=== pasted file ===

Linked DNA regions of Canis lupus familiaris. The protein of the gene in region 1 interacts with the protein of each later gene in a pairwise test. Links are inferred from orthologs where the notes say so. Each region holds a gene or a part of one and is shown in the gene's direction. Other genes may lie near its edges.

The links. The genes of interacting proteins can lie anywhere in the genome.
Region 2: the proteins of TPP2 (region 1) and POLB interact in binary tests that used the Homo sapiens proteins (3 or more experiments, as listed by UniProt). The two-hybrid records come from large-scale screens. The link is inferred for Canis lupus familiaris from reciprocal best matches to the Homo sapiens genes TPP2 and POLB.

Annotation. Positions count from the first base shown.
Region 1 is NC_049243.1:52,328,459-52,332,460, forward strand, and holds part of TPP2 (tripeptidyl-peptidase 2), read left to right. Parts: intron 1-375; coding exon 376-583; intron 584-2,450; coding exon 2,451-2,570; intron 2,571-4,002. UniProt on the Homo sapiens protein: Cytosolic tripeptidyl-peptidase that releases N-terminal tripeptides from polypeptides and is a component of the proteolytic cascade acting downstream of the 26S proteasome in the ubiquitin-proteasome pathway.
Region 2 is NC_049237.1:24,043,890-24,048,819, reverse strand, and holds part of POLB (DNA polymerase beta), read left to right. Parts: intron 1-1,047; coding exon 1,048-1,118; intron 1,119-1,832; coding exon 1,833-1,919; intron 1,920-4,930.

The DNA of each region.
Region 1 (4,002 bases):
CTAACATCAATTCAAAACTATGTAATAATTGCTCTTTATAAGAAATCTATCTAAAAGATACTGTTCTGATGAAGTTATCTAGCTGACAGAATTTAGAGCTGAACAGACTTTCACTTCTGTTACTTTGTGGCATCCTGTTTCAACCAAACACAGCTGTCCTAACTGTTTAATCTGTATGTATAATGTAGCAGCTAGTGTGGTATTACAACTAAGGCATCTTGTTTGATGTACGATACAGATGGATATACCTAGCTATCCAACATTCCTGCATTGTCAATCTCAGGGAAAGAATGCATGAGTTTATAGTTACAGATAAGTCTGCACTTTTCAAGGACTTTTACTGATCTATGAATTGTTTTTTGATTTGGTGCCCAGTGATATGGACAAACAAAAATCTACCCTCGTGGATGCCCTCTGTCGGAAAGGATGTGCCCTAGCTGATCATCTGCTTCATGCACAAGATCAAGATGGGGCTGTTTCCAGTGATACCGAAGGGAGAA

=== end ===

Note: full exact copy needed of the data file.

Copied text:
Linked DNA regions of Canis lupus familiaris. The protein of the gene in region 1 interacts with the protein of each later gene in a pairwise test. Links are inferred from orthologs where the notes say so. Each region holds a gene or a part of one and is shown in the gene's direction. Other genes may lie near its edges.

The links. The genes of interacting proteins can lie anywhere in the genome.
Region 2: the proteins of TPP2 (region 1) and POLB interact in binary tests that used the Homo sapiens proteins (3 or more experiments, as listed by UniProt). The two-hybrid records come from large-scale screens. The link is inferred for Canis lupus familiaris from reciprocal best matches to the Homo sapiens genes TPP2 and POLB.

Annotation. Positions count from the first base shown.
Region 1 is NC_049243.1:52,328,459-52,332,460, forward strand, and holds part of TPP2 (tripeptidyl-peptidase 2), read left to right. Parts: intron 1-375; coding exon 376-583; intron 584-2,450; coding exon 2,451-2,570; intron 2,571-4,002. UniProt on the Homo sapiens protein: Cytosolic tripeptidyl-peptidase that releases N-terminal tripeptides from polypeptides and is a component of the proteolytic cascade acting downstream of the 26S proteasome in the ubiquitin-proteasome pathway.
Region 2 is NC_049237.1:24,043,890-24,048,819, reverse strand, and holds part of POLB (DNA polymerase beta), read left to right. Parts: intron 1-1,047; coding exon 1,048-1,118; intron 1,119-1,832; coding exon 1,833-1,919; intron 1,920-4,930.

The DNA of each region.
Region 1 (4,002 bases):
CTAACATCAATTCAAAACTATGTAATAATTGCTCTTTATAAGAAATCTATCTAAAAGATACTGTTCTGATGAAGTTATCTAGCTGACAGAATTTAGAGCTGAACAGACTTTCACTTCTGTTACTTTGTGGCATCCTGTTTCAACCAAACACAGCTGTCCTAACTGTTTAATCTGTATGTATAATGTAGCAGCTAGTGTGGTATTACAACTAAGGCATCTTGTTTGATGTACGATACAGATGGATATACCTAGCTATCCAACATTCCTGCATTGTCAATCTCAGGGAAAGAATGCATGAGTTTATAGTTACAGATAAGTCTGCACTTTTCAAGGACTTTTACTGATCTATGAATTGTTTTTTGATTTGGTGCCCAGTGATATGGACAAACAAAAATCTACCCTCGTGGATGCCCTCTGTCGGAAAGGATGTGCCCTAGCTGATCATCTGCTTCATGCACAAGATCAAGATGGGGCTGTTTCCAGTGATACCGAAGGGAGAA